MORRISBURG – A little over 20 years ago Micheal Burton and Ron Currie set out to find a property suitable to transform into a successful bed and breakfast and that search brought them to Morrisburg.
Now, just over 20 years later, they are winding down their Bistro and B&B getting ready for retirement.
Originally looking at the Perth area, Michael and Ron literally considered hundreds of properties before finding their dream home here in Morrisburg.
“We put all our search criteria into MLS and it landed 395 hits, at hit 393 we found this house,” explained Michael.
The three-storey, almost 8,000 square foot property, served as a group home for 40 years, but when Ron and Michael found it, it had been abandoned for two years and needed new windows, wiring, plumbing and more.
Ron said that the price of the house dropped to just $110,000.
“That price tag is what brought me here,” said Ron. “For me it was the house,” said Micheal, who saw the potential of what it could be.
For the first two years the couple worked tirelessly to renovate and get it ready to move in and open the B&B, which they did in 2004.
Ron recalls how different things were when they opened as a four room B&B.
As luck would have it one of their first guests was someone who knocked on the door and wanted to rent a room. It turns out, this guest, was a writer who published a paperback called the Best Places to B&B in Ontario. Michael and Ron’s beautiful accommodations and stellar hospitality earned them a great review in that publication and spurred their B&B to really take off.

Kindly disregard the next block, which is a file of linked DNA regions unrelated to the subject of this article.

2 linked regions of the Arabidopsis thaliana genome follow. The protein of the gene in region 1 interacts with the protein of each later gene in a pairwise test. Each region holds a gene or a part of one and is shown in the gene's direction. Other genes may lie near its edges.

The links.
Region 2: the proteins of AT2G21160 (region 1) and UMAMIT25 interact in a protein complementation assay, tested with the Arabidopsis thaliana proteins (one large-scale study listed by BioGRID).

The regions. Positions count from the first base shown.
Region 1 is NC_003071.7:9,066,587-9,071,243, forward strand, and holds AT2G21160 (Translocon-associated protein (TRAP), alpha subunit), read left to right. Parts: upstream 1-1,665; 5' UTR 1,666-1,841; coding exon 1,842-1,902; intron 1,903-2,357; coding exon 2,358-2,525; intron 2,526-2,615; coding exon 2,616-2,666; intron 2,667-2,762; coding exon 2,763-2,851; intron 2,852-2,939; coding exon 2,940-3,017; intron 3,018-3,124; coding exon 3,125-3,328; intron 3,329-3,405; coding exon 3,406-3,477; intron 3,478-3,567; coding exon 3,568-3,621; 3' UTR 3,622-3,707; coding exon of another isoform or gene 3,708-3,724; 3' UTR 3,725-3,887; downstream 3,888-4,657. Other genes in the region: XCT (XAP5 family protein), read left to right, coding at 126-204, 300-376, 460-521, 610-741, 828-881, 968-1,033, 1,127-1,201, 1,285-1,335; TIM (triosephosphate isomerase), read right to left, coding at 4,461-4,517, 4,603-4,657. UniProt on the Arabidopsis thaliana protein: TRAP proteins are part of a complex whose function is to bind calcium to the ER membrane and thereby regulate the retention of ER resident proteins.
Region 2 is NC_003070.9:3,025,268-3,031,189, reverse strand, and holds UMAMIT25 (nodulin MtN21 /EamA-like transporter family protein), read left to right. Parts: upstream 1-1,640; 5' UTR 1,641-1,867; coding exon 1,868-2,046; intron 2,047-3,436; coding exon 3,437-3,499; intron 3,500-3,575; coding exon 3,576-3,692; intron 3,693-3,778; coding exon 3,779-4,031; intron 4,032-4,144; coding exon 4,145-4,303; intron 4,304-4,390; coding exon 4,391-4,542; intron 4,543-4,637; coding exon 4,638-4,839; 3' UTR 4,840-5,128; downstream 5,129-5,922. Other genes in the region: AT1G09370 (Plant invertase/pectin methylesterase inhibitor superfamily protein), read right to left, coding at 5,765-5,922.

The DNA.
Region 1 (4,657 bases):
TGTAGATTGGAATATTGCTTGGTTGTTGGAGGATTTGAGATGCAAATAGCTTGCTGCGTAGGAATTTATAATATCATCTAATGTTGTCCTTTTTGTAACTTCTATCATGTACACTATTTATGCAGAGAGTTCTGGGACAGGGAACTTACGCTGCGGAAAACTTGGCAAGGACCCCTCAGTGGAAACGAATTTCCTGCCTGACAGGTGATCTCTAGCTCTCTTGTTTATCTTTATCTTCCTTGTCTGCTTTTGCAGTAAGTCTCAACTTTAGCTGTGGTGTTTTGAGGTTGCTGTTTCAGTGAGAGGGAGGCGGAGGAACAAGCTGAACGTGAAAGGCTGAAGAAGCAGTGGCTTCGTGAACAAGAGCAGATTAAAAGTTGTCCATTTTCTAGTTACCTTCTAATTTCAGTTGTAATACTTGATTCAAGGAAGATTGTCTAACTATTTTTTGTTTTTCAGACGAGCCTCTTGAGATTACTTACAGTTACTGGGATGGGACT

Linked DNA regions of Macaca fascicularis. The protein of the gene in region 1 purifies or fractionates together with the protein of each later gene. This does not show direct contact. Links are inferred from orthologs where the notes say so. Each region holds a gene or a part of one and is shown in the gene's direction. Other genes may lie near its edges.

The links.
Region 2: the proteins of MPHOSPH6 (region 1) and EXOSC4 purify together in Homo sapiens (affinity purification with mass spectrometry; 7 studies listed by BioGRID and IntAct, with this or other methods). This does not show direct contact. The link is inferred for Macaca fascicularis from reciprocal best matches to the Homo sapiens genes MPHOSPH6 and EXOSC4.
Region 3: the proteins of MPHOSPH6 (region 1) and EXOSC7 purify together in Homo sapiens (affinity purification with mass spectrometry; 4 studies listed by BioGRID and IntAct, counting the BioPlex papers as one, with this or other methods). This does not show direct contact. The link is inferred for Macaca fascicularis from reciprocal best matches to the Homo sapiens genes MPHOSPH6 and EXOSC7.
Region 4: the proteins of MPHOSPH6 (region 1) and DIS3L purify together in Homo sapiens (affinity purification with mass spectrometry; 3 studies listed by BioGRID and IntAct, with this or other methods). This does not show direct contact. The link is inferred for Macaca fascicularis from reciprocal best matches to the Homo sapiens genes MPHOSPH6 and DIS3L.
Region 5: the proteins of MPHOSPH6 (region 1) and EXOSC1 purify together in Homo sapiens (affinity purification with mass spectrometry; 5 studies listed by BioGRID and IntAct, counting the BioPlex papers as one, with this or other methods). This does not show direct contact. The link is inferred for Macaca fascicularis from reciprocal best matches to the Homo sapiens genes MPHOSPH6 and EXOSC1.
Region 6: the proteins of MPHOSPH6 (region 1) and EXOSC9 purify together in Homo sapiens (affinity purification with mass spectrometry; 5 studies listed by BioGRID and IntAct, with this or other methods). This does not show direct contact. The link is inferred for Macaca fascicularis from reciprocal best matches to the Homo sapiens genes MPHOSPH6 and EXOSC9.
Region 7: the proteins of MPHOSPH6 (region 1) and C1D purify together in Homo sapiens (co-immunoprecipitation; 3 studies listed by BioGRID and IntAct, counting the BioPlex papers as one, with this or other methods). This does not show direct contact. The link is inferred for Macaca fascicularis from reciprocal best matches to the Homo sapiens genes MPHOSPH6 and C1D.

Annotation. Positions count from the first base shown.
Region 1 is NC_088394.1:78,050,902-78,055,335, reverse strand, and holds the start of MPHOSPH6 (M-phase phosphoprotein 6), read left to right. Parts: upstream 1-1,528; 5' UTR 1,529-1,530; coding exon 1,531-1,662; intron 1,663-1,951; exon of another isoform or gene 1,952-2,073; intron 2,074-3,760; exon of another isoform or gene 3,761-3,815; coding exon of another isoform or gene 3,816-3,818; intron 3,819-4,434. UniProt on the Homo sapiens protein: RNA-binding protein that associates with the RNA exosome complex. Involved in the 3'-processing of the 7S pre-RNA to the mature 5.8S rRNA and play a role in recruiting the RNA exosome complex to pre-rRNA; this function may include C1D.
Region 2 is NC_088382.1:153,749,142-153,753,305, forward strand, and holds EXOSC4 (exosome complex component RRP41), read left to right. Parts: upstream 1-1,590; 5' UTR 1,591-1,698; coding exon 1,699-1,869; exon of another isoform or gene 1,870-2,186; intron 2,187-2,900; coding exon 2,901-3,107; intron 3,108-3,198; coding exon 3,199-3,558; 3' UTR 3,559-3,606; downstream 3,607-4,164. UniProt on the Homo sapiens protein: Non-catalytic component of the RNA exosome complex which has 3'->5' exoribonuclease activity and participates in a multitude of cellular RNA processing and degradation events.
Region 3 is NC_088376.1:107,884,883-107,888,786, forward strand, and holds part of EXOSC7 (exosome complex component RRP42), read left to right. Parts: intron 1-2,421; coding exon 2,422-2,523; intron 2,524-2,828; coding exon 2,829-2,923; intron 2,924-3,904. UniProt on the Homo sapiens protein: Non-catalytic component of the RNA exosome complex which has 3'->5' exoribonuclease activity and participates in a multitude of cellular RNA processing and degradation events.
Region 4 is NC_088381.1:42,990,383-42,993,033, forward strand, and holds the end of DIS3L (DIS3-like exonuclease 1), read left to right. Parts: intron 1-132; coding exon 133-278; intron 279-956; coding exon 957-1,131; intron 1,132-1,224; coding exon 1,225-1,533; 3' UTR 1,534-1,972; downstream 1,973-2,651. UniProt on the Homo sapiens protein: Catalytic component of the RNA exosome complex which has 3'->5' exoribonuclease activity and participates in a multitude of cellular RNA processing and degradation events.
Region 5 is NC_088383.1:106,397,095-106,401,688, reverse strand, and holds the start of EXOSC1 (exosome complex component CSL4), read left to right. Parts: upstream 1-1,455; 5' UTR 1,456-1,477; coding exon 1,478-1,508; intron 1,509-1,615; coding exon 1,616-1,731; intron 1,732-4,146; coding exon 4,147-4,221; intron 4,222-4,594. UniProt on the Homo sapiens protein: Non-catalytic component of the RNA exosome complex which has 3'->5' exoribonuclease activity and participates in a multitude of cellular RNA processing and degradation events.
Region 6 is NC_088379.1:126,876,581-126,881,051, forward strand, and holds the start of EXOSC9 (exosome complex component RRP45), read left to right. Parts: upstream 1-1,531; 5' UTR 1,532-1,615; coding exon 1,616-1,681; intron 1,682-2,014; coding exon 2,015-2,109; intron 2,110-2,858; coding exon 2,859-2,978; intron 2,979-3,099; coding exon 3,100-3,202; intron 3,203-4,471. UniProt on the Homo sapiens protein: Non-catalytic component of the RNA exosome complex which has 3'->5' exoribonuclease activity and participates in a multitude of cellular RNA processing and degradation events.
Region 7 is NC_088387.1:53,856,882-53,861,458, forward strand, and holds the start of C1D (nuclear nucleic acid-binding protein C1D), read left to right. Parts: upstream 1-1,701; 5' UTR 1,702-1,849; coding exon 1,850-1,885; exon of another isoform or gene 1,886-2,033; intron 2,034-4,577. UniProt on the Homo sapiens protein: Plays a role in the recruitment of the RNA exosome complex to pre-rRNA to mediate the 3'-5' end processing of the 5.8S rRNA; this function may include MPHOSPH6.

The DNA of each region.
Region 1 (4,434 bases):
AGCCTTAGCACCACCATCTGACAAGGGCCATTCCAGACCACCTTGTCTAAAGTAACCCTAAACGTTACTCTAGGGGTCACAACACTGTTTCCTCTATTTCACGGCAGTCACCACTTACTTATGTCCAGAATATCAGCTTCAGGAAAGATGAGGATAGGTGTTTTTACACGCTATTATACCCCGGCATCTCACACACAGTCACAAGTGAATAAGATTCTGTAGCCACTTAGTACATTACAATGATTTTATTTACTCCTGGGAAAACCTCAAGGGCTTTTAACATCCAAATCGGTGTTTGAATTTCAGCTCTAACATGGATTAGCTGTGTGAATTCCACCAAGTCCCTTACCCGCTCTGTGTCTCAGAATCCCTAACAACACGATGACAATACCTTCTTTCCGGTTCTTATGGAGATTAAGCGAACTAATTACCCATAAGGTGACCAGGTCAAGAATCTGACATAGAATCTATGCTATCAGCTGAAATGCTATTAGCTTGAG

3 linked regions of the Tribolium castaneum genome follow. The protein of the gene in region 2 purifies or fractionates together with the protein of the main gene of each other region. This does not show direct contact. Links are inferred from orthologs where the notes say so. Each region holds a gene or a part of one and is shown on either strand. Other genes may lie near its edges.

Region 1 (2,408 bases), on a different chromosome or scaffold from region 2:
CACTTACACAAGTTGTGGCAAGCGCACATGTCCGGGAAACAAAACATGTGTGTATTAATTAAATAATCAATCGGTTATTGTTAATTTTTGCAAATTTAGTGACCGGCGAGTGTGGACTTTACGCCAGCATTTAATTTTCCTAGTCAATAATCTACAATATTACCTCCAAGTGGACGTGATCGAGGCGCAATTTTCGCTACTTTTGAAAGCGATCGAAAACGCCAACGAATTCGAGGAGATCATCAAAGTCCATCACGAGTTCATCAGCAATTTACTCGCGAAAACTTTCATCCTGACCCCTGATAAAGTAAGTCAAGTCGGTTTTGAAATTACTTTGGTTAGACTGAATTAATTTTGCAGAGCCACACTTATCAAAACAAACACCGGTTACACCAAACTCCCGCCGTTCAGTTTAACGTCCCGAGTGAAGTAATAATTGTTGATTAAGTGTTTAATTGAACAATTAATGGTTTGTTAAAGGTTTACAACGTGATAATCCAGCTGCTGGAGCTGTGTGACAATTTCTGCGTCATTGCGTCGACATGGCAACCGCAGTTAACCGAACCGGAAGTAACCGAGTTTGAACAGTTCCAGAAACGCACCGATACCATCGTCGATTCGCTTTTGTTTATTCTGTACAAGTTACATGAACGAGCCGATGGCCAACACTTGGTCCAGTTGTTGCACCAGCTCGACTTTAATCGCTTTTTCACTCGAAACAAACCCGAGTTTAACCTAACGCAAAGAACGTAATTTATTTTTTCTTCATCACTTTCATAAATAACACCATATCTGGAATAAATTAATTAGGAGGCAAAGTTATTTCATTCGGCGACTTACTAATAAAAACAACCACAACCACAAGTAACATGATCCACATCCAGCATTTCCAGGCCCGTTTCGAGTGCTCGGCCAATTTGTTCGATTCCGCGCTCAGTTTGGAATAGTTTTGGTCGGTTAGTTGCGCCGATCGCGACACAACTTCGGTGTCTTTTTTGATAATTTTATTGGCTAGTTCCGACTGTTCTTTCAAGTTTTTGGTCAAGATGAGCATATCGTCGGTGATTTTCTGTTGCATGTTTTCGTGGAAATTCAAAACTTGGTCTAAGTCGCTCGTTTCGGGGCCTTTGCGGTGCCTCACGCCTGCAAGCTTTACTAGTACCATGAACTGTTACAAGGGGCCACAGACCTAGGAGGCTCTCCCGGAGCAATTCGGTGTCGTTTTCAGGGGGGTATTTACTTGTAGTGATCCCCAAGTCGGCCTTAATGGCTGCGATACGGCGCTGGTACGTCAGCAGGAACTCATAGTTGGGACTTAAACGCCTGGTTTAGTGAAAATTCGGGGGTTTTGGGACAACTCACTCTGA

“Our location, which is half way between Toronto and Quebec City, brings a lot of European tourists here. The Europeans are enchanted by the calmness and space that we have here,” said Ron.
The Bistro portion of the business opened to offer fine dining and facilitate longer stays for Manor guests.
As successful as the Bistro and B&B have been, Michael and Ron decided that now is the right time to retire. At 62 and 70, the two say they are simply retiring because of their age.
Retirement for them, does not include selling their home or the business. “We are staying in the community we call home,” said Michael.
Michael and Ron agree that so much of what makes a B&B successful is the attitude of the hosts. “It’s the people who make a B&B what it is, and you can’t sell that. We are the business,” said Ron.
Instead, they will maintain a personal residence within the building and convert the remaining space into two apartments for long term rental. “We are doing that for the community,” said Michael, adding that once they retire he hopes they can get back to doing community work.
When Ron and Michael announced their upcoming retirement people were generally disappointed, but less disappointed when they find that the two are going to remain part of this community.
“We didn’t know there was so much love and care in the community for us,” said Michael. “It’s great to be part of this community that welcomed us from the day we got here.”
Reflecting on his time at Russell Manor, Michael says that one of his greatest joys was to be able to save this house.
Additionally, “I think our presence in the community changed the makeup of the town because of who we are.”
In welcoming visitors from all over the world, Ron and Michael have consistently acted as great ambassadors for the community.
The two agree that once the doors close to the Bistro this weekend and to the B&B in October, they are going to miss the people most.
“I’m going to miss the interactions with all of the travellers,” said Ron.
“The people here made us part of their existence,” added Michael. “They depended on us to be there in times of need for things like weddings and funerals and more. That’s the kind of trust that people put in us. That’s the nicest thing about all of this. We made a difference in their lives. We’ve made friends for life.”